A bench trial was held before a judge. Without proving a nexus between the drug and the impairment, all the court heard were the officer’s conclusory and definitive opinion that the old man was impaired.  Amazingly, the judge found the Defendant guilty.  Upon appeal, the court reversed holding that the prosecution must prove a nexus between the drug(s) ingested and the impaired driving ability. The court commented the prosecution could prove that nexus with either expert testimony regarding the potential side effects of the medication or testimony from a non-expert regarding the side effects of that particular medication on that particular defendant.

We conclude the state failed to establish the required nexus between Hammond’s impaired condition and the prescription medications he took. We sustain Hammond’s first assignment of error, reverse the judgment of the trial court, and remand the cause to the trial court to vacate her OMVI conviction and sentence.

The prosecution did not introduce either type of evidence in this case. The officer was not an expert: he was not qualified to testify regarding the side effects of N-Desmethyldiazepam, Oxazepam, and Temazepam. The officer also did not have personal knowledge of how those medications effect Hammond. Without such testimony, the prosecution failed to prove the requisite nexus between the drug(s) ingested and Hammond’s impaired driving ability. Therefore, the evidence was insufficient to prove Hammond’s guilt, so the conviction was overturned.

My takeaway from this case is that ARIDE is faulty and dangerous. If this man can be found guilty based on nothing more than an inexperienced officer’s opinion, none of us are safe from a false conviction. Drugged driving is dangerous, but a better solution must exist than allowing police to target anyone, and anytime for arrest.

 

Drugged Driving Defense Requires Experience

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driving under the influence of drugsDriving under the influence of drugs is the next generation of OVI (operating a vehicle impaired) enforcement in Ohio. It has become a priority of the Ohio State Highway Patrol.  Here are some studies suggesting why they are focusing on this issue.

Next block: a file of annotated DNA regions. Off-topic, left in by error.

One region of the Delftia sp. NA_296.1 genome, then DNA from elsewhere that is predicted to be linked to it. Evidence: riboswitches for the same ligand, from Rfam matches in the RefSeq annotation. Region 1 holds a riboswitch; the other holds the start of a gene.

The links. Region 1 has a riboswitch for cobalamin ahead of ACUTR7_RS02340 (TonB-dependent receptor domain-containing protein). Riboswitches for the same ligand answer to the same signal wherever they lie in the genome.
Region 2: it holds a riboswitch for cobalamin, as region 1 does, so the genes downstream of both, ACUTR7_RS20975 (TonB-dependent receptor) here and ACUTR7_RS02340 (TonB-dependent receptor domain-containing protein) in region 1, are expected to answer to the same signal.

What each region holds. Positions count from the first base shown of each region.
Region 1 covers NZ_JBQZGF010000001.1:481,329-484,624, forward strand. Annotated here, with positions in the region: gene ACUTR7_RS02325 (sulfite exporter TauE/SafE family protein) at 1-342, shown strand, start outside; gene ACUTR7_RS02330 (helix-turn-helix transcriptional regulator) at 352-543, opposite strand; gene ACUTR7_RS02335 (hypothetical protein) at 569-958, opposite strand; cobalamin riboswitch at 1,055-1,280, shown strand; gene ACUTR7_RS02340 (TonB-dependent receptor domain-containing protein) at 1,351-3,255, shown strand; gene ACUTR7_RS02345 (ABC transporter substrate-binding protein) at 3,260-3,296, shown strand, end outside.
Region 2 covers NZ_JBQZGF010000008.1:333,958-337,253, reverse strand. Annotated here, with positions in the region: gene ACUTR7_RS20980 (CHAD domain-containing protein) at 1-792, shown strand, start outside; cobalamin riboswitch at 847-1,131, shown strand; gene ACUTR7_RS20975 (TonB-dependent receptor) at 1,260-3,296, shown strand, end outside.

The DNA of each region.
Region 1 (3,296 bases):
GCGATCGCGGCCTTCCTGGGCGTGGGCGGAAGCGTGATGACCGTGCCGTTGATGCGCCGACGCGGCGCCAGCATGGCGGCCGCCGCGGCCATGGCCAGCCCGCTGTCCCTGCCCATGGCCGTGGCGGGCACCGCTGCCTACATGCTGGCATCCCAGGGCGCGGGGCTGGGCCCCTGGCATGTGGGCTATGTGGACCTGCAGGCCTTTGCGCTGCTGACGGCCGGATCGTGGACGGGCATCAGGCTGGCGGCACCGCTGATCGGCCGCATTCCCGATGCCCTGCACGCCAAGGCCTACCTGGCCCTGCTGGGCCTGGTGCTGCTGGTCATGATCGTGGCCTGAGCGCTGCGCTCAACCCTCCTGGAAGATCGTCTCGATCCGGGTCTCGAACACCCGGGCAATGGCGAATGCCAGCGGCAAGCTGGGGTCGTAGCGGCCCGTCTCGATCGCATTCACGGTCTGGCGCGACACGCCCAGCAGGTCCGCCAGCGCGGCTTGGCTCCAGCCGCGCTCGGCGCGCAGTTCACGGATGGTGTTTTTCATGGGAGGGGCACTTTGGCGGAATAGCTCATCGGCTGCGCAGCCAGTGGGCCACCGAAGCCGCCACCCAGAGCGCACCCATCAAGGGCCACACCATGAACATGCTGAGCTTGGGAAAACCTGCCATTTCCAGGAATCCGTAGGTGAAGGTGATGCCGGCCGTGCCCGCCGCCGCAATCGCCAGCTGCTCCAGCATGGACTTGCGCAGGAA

According to the 2012 National Survey on Drug Use and Health (NSDUH), an estimated 10.3 million people aged 12 or older (or 3.9 percent of adolescents and adults) reported driving under the influence of drugs during the year prior to being surveyed. This was higher than the rate in 2011 (3.7percent) and lower than the rate in 2002 (4.7 percent). By comparison, in 2012, an estimated 29.1 million persons (11.2 percent) reported driving under the influence of alcohol at least once in the past year. (This percentage has dropped since 2002, when it was 14.2 percent.) According to the National Highway Traffic Safety Administration’s (NHTSA) 2007 National Roadside Survey, more than 16 percent of weekend, nighttime drivers tested positive for illegal, prescription, or over-the-counter drugs. More than 11 percent tested positive for illicit drugs.  According to NSDUH data, men are more likely than women to drive under the influence of drugs or alcohol. And young adults aged 18 to 25 are more likely to drive after taking drugs than other age groups.  One NHTSA study found that in 2009, 18 percent of fatally injured drivers tested positive for at least one illicit, prescription, or over-the-counter drug (an increase from 13 percent in 2005).